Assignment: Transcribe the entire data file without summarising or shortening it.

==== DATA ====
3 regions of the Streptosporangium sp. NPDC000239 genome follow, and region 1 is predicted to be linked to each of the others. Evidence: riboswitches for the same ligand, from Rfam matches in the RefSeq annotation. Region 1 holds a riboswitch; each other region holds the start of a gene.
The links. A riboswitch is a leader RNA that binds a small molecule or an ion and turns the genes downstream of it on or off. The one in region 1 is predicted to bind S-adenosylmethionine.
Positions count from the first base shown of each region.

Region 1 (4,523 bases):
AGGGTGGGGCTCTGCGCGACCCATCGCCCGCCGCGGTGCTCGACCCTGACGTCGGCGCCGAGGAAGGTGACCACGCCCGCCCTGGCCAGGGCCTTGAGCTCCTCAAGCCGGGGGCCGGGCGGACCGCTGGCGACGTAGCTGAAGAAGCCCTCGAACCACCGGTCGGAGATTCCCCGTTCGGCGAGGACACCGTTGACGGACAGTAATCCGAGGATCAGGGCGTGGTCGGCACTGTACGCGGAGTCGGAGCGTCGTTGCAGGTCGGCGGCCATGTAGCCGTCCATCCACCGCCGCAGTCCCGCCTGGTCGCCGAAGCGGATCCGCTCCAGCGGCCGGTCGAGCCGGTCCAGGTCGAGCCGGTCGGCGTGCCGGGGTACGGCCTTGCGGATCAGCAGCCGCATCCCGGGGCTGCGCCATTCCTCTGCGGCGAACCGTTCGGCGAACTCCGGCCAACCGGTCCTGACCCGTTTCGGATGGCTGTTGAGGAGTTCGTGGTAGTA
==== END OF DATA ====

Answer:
3 regions of the Streptosporangium sp. NPDC000239 genome follow, and region 1 is predicted to be linked to each of the others. Evidence: riboswitches for the same ligand, from Rfam matches in the RefSeq annotation. Region 1 holds a riboswitch; each other region holds the start of a gene.
The links. A riboswitch is a leader RNA that binds a small molecule or an ion and turns the genes downstream of it on or off. The one in region 1 is predicted to bind S-adenosylmethionine.
Positions count from the first base shown of each region.

Region 1 (4,523 bases):
AGGGTGGGGCTCTGCGCGACCCATCGCCCGCCGCGGTGCTCGACCCTGACGTCGGCGCCGAGGAAGGTGACCACGCCCGCCCTGGCCAGGGCCTTGAGCTCCTCAAGCCGGGGGCCGGGCGGACCGCTGGCGACGTAGCTGAAGAAGCCCTCGAACCACCGGTCGGAGATTCCCCGTTCGGCGAGGACACCGTTGACGGACAGTAATCCGAGGATCAGGGCGTGGTCGGCACTGTACGCGGAGTCGGAGCGTCGTTGCAGGTCGGCGGCCATGTAGCCGTCCATCCACCGCCGCAGTCCCGCCTGGTCGCCGAAGCGGATCCGCTCCAGCGGCCGGTCGAGCCGGTCCAGGTCGAGCCGGTCGGCGTGCCGGGGTACGGCCTTGCGGATCAGCAGCCGCATCCCGGGGCTGCGCCATTCCTCTGCGGCGAACCGTTCGGCGAACTCCGGCCAACCGGTCCTGACCCGTTTCGGATGGCTGTTGAGGAGTTCGTGGTAGTA